It was reported just days ago that the Giants were still planning to sell despite a run of success that has yet to abate. That’s not quite how president of baseball operations Farhan Zaidi characterized things, though he certainly left the door wide open to dealing.
While the postseason picture remains about the same now — the Giants don’t have a prayer in the division but are up to one game under .500 and 2.5 games out of Wild Card position — there are increasing indications that the San Francisco organization may seriously consider holding onto its best trade chips. At the very least, it seems the club is going to give its roster as much time as possible to position itself.
There seems to be a bit of a growing sense around the game that the Giants may well hold off on a sell-off. A rival exec says as much to MLB Network’s Jon Heyman (Twitter link), while Andy Martino of SNY.tv reports that top Giants trade candidates Will Smith and Madison Bumgarner simply aren’t available at this point in time. Presumably, the same holds true for all or most of the team’s many other trade candidates, no shortage of whom featured on MLBTR’s latest ranking.
If that’s the case, it seems a sensible initial move for a front office group that is in its first season at the helm. It would be exceedingly difficult to justify sell-side decisions at this immediate juncture when it’s still not known exactly how the situation will look at the deadline. Aggressive, early action is worth considering when you’re certain of the approach, but there’s a reason teams have typically waited until just before the deadline (and even beyond, back when August trades were allowed under certain circumstances) to make moves that can’t be taken back.
Hitting the pause button doesn’t necessarily mean the Giants won’t end up operating on the sell side. There are many arguments in favor of such an approach, as we touched upon in presenting our recent poll on the Giants’ deadline approach. The responses to the poll were interesting: about three of four MLBTR readers urged the Giants to sell. Less than one in ten advocated a buying approach, with most of the optimists preferring the team mostly stand pat.
It’s interesting to wonder whether some kind of blended approach could be pursued if the club has positioned itself in or near Wild Card position by the end of the month. One possibility would be to hang onto Bumgarner, a rightful legend of the organization, with the idea of issuing him a qualifying offer at season’s end (or even extending him). It’s far from clear that the organization will recoup truly significant prospects for the lefty, with nagging questions about just how good a pitcher he really is at this stage of his career and only months of team control remaining. Hanging onto him might represent a justifiable middle ground. Meanwhile, the team could explore deals in which it would recoup youthful talent at or near the majors for some of its veteran hurlers (this trade might be something of a model). The Giants could even contemplate some additions of controllable talent if they see good value and a chance to fill an anticipated need.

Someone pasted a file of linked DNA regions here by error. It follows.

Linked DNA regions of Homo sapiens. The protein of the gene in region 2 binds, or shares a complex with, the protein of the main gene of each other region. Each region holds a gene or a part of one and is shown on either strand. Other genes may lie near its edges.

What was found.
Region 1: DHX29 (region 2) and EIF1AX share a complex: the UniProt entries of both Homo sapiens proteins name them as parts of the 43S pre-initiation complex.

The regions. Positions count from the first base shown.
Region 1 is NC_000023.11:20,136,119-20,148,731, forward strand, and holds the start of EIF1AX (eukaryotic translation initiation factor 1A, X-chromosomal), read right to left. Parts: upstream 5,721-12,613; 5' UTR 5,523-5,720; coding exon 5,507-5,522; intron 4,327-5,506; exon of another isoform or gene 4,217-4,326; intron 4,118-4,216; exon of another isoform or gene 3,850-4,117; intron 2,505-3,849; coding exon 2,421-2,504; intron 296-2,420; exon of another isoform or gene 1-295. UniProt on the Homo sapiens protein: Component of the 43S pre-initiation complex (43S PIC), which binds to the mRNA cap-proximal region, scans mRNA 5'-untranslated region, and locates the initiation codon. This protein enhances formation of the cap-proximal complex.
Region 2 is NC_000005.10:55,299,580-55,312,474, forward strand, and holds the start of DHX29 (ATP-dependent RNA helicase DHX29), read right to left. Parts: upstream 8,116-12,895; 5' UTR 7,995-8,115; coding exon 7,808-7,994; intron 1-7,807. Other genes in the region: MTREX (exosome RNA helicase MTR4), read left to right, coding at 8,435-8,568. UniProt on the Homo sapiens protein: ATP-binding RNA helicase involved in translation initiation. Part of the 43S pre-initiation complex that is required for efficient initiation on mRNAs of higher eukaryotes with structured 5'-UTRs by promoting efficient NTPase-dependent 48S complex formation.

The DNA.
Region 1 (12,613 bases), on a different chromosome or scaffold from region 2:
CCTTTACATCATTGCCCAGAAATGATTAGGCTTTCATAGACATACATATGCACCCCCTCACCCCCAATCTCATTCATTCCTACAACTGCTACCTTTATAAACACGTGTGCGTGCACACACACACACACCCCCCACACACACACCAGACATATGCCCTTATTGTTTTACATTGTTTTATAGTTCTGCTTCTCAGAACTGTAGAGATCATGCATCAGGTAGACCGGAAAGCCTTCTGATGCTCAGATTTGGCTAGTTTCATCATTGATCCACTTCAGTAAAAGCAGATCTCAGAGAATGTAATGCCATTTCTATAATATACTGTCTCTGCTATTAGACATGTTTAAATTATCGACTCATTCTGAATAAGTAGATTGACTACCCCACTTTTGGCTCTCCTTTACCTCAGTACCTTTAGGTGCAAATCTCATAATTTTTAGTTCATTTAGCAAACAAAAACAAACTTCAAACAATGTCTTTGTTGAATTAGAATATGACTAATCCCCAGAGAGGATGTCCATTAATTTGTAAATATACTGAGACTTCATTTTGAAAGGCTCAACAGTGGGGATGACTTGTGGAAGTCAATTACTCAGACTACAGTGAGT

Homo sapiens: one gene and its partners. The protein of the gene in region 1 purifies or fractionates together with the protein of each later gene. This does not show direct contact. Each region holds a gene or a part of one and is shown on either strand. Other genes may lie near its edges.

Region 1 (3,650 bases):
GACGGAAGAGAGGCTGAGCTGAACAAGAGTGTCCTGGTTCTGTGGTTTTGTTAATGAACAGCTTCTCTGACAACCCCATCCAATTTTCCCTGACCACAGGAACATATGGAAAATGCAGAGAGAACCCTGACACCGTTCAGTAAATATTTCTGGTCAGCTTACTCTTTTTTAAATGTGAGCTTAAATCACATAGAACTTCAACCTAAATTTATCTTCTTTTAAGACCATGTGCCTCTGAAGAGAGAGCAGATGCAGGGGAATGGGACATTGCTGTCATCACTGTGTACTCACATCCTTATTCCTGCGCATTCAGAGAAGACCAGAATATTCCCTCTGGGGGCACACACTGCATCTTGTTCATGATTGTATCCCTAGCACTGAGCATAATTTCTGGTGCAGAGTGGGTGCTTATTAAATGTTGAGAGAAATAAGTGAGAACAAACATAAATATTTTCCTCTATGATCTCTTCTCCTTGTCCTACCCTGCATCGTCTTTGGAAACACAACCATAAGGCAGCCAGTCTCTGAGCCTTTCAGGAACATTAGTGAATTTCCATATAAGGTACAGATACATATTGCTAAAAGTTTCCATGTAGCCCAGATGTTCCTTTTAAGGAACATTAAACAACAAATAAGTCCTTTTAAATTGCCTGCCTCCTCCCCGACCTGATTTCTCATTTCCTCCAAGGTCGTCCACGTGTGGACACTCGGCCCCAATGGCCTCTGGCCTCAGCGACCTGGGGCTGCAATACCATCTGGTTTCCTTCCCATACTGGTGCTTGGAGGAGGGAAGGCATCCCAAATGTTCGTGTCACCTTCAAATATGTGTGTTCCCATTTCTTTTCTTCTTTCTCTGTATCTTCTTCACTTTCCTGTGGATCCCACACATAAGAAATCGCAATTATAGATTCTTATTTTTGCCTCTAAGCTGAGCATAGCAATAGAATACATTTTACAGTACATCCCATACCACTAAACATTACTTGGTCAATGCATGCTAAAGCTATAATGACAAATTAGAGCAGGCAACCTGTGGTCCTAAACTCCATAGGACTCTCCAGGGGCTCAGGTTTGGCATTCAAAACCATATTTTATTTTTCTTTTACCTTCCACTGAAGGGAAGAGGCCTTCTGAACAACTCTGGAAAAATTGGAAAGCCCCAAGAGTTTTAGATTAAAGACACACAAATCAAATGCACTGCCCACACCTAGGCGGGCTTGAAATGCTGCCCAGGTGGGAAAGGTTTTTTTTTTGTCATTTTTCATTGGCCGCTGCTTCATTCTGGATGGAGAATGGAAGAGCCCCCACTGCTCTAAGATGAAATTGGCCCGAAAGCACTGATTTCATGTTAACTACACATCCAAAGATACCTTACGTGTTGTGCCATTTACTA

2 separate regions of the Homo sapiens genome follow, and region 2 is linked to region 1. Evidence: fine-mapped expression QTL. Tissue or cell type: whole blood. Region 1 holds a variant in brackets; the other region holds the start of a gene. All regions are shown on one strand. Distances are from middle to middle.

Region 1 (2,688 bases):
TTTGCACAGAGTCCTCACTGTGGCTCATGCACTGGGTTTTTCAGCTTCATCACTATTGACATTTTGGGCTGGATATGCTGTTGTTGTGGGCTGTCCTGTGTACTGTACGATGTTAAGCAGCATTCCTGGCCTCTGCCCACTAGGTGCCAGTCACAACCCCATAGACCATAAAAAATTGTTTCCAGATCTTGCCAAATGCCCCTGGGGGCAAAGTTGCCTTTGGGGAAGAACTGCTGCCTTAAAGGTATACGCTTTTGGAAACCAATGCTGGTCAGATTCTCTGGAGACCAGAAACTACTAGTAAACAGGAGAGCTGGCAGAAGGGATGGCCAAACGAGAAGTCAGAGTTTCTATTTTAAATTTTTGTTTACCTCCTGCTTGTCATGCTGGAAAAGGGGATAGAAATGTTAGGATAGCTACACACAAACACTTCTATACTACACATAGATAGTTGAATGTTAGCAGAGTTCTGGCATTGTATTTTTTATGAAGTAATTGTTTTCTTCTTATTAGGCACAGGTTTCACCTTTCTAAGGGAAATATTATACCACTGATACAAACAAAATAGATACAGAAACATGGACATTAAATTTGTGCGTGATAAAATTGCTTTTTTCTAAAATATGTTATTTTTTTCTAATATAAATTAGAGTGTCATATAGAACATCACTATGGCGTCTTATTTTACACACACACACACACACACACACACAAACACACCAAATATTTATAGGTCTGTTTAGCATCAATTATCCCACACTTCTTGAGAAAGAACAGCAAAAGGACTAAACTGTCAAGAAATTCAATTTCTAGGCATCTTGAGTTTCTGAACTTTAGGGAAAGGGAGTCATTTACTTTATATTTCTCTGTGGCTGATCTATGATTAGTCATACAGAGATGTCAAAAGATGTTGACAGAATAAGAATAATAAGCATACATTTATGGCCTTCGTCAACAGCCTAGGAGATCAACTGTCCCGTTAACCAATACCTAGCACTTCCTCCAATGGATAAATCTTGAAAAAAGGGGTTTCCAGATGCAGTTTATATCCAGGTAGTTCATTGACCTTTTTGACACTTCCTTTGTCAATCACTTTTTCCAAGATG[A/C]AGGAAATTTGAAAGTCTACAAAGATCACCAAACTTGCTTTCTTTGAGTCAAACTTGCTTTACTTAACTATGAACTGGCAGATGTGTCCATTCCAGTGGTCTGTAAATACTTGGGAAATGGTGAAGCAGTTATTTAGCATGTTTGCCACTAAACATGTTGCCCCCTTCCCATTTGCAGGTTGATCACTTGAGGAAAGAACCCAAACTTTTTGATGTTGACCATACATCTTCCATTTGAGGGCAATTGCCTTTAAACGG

For understandable reasons, Bumgarner continues to draw much of the attention. The undeniable allure of his historically exceptional postseason work is tough to ignore or write off. Thirty on August 1st, Bumgarner probably will never return to his peak levels of performance. But it’s also important to note that he has turned things up a notch as the season has gone along. He’s currently sitting at over 92 mph with his average heater and carries a 12.0% swinging-strike rate that’s second-highest in his career. Statcast does suggest some regression could be in store based upon the volume of hard contact Bumgarner has surrendered, but ERA estimators generally see him as a quality mid-rotation starter (3.69 FIP, 3.96 xFIP, 4.01 SIERA).
It’s no surprise that plenty of clear contenders are contemplating a move for Bumgarner. There has been a steady stream of chatter on him for some time. There are a few recent market hints, though none seem particularly strong. The Twins and (less likely) Red Sox may have been eyeing MadBum when they scouted his outing last night, Jon Morosi of MLB.com suggests (Twitter links), though it’s awfully difficult to know what the presence of a scout means when the contest in question features so many possible trade candidates. The Yankees are primarily looking elsewhere but could still enter the picture, Martino suggests.
As for Bumgarner himself, his feelings probably aren’t surprising. Following a gutsy nine-inning performance last night, the surly southpaw told reporters including Alex Pavlovic of NBC Sports Bay Area that his team is “making a push” for the postseason. Do the trade rumors bother MadBum? “I don’t give a …” well, you know. He continued: “I’m here to win games for this team, and that’s what we’re doing.”